Sleepy Sporran Tours

North Highlands & Western Isles

This is Scotland at its most rugged, with mountains, wilderness and flow country where there are more sheep than people, idyllic seascapes and inland classic Scottish glens. Roads are few, many single track making journeys time consuming. The 3 billion year old islands of Skye, Harris and Lewis, and the smaller ones of Barra, Eriskay and Benbecula are the oldest parts of Scotland. Visiting needs at least a week!

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Stunning Landscapes and Views with the ‘Wow’ Factor

  • Views down Loch Ness - The infamous loch that stretches for 23 miles (36 km) is part of the Caledonian Canal. Sighting the monster is highly unlikely but the view more than compensates for it.
  • The Torridon Hills and Loch Maree -The Wester Ross sandstone and white quartz mountains dominate the stunning landscape with ancient Caledonian pine covered islands on several of the lochs.
  • The Quirang on the Island of Skye - The single track road clings to a route around ancient rock features and landslips that have created a series of precipitous peaks. A famous pillar rock in the area is The Storr.
  • The Bealach na Ba Pass to Applecross in Wester Ross - Not for the faint hearted a single track road with altitude and attitude that offers awesome views over Strathcarron. Simply stunning.
  • The Cullin - A mountain range on the Isle of Skye formed from the oldest rocks in Scotland. Very distinctive jagged peaks, visible all over the island are a constant backdrop to spectacular views.
  • Glen Affric Nature Reserve - One of Scotland’s natural jewels. Virtually the last place with ancient Caledonian pines and a rare wealth of wildlife like capercaillie and pine martin. Scenic lochs and glens.

Some Attraction Ideas

  • Gardens.- Highland gardens contend well with harsh winters and summer weather that can see all four seasons in a day: two of the best are Inverewe Gardens and Attadale Gardens. Completely different and innovative is the experimental Coigach Hydroponicium (Garden of the future)
  • Castles - Wide selection available; Eilean Donan Castle (Loch Duich), Dunvegan Castle (Isle of Skye), Urquart Castle (ruins perched above Loch Ness), Castle of Mey, (now owned by Prince Charles), Kisimul Castle (Isle of Barra), Castle Varrich (a Norse legacy ruin), Carbisdale Castle (neo Gothic).
  • The village of Ullapool - A small but quaint fishing village, one of the embarkation ports for crofters forced to seek a new life in the USA and Canada during the Highland Clearances.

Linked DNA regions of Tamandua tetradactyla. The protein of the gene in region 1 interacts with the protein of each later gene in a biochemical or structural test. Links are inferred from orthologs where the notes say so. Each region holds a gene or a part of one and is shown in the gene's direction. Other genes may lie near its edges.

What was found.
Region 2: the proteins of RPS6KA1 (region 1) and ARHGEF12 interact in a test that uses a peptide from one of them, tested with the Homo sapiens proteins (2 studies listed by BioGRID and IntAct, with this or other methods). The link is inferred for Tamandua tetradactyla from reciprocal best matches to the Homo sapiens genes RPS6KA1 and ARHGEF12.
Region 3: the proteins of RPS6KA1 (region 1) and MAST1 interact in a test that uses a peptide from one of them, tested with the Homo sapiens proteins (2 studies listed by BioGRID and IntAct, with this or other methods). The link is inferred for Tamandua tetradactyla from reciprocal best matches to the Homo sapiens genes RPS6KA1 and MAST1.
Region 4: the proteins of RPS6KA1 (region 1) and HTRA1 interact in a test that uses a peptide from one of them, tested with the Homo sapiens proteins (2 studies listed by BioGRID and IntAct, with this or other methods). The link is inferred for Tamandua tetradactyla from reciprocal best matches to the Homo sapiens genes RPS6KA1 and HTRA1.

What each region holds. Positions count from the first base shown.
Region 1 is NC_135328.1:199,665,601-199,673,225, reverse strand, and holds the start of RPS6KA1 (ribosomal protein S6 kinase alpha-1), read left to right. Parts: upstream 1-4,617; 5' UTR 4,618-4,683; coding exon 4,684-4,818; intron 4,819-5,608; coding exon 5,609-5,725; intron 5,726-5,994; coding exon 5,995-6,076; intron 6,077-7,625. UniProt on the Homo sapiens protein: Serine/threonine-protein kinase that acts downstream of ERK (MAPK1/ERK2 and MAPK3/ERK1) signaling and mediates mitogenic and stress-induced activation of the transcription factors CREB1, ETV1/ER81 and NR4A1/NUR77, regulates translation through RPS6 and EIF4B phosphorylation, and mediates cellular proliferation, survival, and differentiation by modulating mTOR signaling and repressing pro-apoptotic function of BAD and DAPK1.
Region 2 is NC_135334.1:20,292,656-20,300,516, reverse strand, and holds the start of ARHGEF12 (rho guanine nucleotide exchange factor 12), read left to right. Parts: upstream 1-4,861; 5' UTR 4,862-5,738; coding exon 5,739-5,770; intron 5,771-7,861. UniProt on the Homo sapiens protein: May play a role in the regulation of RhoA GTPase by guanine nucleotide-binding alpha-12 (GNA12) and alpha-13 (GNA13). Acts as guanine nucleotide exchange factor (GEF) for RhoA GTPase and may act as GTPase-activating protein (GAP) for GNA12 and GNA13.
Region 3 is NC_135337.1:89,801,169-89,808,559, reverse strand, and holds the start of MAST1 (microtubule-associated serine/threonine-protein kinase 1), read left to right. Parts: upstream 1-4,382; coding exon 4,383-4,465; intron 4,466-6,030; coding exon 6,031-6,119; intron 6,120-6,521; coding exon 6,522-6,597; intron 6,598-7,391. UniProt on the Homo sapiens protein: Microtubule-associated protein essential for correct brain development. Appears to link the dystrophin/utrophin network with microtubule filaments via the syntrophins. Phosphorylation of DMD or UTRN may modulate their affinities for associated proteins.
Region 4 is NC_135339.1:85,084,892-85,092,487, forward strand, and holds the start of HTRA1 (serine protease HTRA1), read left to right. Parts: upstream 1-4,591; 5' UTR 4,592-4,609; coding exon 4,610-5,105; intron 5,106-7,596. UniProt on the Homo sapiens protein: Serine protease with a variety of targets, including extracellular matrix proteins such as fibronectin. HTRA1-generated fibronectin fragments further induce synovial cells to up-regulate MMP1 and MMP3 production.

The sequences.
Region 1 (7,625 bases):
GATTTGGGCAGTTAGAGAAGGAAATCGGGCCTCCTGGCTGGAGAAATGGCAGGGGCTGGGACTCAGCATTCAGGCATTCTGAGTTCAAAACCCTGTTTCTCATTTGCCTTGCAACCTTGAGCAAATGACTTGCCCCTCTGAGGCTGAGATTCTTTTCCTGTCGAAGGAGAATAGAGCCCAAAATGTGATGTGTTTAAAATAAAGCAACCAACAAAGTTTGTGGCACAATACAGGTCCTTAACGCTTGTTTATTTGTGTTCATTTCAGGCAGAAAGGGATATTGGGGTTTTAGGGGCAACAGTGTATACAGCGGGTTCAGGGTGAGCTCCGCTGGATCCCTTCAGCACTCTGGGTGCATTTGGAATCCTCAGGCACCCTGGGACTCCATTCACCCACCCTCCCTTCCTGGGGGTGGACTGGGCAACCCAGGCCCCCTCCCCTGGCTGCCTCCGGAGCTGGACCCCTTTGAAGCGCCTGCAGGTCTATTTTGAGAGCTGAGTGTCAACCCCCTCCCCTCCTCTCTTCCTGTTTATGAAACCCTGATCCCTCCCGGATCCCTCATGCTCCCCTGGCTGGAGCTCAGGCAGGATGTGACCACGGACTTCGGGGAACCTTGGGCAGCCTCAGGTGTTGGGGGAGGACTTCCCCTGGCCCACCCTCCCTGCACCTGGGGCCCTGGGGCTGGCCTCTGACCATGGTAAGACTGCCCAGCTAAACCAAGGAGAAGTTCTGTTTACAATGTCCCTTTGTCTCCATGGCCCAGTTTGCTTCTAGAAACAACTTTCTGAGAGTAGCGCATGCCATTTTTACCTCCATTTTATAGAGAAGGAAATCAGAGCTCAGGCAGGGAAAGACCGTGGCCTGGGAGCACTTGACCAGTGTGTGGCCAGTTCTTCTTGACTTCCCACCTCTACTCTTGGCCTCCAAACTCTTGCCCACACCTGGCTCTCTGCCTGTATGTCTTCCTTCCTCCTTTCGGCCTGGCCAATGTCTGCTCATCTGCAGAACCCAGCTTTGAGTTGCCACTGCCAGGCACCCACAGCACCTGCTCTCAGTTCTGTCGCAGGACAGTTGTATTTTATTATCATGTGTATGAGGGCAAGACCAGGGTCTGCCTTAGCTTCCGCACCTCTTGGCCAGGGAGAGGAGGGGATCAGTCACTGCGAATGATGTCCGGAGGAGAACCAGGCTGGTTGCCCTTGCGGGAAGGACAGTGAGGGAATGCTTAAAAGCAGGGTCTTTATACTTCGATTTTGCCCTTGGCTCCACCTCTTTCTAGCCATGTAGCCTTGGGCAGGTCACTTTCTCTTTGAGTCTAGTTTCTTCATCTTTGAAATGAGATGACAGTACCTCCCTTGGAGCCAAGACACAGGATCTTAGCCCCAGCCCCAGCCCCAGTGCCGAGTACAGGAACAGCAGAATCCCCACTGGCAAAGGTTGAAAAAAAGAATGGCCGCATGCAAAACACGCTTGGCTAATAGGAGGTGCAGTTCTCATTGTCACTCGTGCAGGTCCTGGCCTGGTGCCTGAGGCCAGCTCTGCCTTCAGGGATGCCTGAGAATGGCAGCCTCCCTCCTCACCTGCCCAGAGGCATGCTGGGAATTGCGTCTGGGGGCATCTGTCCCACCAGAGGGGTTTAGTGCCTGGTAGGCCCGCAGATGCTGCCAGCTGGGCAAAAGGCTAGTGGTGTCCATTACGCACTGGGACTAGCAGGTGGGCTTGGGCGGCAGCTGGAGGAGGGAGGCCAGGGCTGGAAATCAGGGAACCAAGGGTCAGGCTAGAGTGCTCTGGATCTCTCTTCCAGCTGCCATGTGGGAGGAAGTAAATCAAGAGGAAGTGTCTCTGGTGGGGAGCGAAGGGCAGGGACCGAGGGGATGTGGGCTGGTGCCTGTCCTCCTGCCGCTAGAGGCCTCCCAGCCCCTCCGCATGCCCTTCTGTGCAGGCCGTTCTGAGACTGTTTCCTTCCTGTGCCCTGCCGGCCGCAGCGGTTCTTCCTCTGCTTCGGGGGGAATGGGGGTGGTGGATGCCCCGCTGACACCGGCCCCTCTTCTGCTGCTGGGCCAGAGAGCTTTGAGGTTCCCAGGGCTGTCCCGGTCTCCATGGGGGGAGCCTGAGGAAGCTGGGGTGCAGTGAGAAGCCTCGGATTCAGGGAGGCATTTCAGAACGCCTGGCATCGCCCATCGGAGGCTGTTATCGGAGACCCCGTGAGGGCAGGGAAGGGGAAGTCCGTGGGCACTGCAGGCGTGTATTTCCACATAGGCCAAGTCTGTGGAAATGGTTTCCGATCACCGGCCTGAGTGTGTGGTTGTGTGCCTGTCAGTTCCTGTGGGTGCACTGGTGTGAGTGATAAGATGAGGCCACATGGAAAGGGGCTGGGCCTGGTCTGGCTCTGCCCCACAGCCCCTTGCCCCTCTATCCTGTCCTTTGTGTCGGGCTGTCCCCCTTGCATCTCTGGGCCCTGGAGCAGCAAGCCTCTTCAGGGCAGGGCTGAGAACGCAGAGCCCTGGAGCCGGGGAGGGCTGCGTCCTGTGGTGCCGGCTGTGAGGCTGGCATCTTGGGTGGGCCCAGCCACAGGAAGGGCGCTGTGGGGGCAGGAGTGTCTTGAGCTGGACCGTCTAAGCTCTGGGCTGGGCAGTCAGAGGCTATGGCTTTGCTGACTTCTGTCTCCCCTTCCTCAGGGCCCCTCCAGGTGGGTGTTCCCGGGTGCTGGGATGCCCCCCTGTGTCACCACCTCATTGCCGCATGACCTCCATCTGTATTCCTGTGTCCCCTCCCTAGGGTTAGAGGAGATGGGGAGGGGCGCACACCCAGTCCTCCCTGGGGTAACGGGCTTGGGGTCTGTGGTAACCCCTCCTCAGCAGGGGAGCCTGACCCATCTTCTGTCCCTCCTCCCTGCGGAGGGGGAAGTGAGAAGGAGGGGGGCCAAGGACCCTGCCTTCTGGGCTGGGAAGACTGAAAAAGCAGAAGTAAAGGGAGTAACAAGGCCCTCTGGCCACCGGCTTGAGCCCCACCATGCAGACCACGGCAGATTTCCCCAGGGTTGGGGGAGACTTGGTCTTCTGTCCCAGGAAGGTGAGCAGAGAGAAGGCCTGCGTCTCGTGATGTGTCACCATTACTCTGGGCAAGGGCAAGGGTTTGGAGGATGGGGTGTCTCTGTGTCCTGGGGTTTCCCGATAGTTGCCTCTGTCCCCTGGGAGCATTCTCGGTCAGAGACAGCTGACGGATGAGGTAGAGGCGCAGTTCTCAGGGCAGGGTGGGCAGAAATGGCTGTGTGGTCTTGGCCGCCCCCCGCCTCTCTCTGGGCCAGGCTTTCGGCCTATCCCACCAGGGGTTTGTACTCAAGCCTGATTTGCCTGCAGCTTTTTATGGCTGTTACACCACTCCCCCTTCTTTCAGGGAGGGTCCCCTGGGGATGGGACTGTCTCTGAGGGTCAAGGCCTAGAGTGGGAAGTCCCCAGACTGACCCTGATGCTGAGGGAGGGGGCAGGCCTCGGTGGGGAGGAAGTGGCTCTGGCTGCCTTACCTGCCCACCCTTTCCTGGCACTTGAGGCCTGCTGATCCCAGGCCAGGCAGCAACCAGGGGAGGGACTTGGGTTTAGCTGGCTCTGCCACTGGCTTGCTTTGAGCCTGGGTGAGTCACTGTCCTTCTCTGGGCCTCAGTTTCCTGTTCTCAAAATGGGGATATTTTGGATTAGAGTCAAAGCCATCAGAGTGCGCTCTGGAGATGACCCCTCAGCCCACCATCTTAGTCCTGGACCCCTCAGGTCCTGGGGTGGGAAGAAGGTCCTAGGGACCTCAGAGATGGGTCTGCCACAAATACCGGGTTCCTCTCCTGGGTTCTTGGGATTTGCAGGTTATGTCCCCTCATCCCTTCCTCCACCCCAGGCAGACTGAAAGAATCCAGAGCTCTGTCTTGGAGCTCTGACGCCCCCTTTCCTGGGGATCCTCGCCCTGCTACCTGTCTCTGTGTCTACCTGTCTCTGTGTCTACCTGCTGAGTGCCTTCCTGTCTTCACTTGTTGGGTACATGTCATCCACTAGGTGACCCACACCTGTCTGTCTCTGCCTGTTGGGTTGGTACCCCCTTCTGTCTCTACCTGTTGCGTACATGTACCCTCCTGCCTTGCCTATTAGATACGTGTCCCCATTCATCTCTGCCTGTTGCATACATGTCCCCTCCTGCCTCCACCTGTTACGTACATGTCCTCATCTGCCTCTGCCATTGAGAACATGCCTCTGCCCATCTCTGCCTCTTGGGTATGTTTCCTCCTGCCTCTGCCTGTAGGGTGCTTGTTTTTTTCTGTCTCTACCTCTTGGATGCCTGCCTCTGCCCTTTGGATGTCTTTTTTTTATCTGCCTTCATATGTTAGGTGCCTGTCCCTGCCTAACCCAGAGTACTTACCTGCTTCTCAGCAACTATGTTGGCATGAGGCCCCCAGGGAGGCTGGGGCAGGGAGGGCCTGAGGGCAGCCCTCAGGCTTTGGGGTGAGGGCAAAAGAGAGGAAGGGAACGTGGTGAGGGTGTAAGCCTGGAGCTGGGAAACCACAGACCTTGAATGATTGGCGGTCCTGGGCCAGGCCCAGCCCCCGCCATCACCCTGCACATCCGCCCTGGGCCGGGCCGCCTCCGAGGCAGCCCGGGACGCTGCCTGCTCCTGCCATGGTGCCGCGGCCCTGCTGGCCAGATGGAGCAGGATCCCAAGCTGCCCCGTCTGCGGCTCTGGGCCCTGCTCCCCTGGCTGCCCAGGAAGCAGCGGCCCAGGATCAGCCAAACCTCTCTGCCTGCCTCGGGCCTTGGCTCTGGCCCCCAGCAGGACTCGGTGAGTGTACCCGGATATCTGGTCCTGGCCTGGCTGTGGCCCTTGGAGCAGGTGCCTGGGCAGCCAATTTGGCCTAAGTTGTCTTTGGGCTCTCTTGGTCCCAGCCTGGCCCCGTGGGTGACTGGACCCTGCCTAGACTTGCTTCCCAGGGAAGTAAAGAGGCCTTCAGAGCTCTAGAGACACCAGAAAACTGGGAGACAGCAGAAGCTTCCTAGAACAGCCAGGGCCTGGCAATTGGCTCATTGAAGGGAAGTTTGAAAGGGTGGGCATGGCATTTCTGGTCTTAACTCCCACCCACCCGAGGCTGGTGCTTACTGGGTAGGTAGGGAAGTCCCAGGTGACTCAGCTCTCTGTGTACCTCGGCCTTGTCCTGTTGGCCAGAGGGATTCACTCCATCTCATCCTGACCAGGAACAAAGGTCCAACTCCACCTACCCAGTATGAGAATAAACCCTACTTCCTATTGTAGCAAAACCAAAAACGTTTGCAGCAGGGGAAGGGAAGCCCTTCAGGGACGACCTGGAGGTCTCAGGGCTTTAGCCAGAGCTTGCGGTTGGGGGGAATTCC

• The Caledonian Canal - Four natural lochs of the Great Glen interconnected by man-made canals to form a waterway that divides Scotland. Built in the early 1800’s it has 29 locks with one flight of eight called Neptune’s Staircase.
  • Dornoch and Moray Firths -The best coastline from which to watch dolphins, whales and seals that often come in-shore. The many little villages and bays along the coast provide good vantage points.
  • The white sandy beaches of South Uist - Deserted, endless beaches that rival any in the Caribbean.

A Small Selection of Historical Sites

  • Gearrannan Blackhouse Village, Lewis - A restored village depicting island life and traditional crofting. Thatched roof cottages called Blackhouses, due to burning peat for heat and cooking and tiny windows.
  • The Glenelg Brochs - Built in the Iron Age these 2,000 year old partially ruined circular towers would have been occupied by the Picts when this area of Scotland was known as PIctland and fought over with the Gaels, who occupied the islands. Unusual as there are two together although not well preserved.
  • Glenfinnan and Loch Shiel - A tower now stands at the end of Loch Shiel to mark the place where Bonnie Prince Charlie gathered the highland clans to fight for him in the 1745 rebellion. Fantastic viewpoint from the top of the tower; west down Loch Shiel and then to the east the famous Glenfinnan railway viaduct.
  • The Commando Monument, Spean Bridge - Commandos trained here during WW2, now commemorated in a magnificent bronze statue that has Britain’s highest mountain, Ben Nevis as its backdrop. The Commando Museum is nearby.
  • The Calanais Standing Stones, Isle of Lewis - A cruciform pattern of tall standing stones with an inner circle of 13 stones and a central 4.8m high monolith. Erected over 5,000 years ago (Neolithic period) they are older than the Pyramids of Giza.
  • The Corrimony Cairn - A good example of a chambered cairn near Loch Ness. Thought to be the burial chamber of a Chieftain, around 3,500 years old.

Some Sleepy Sporran Off Grid Secrets

  • The Mam Ratagan Pass and Glenelg Ferry to Skye - The old Drover's road and still the most atmospheric way to approach the mythical Isle of Skye. A route definitely not lacking in views and wildlife.
  • The Falls of Measach - This 164 foot cascade of glacial melt waters offers spectacular viewing from a precarious viewing platform or a swaying Victorian suspension bridge.
  • The village of Sandaig - Site of the house where naturalist Gavin Maxwell and his otters lived in 1950’s, culminating in the film, Ring of Bright Water. Fantastic loch and mountain views and probably otters.
  • The stunning views from Elgol, Isle of Skye - A long winding single track road leads to the little remote harbour of Elgol with rewarding views. The place where many traditional highland wedding parties are piped ashore following their romantic ceremonies across the bay at Loch Coruisk.
  • The free range Duirinish Highland Coos - A village that loves its highland coos so much they have the complete freedom to wander where and when they wish. An opportunity to get up close and personal!
  • The white sandy beach on the Isle of Bernaray - Where the only sound is likely to be crashing waves.
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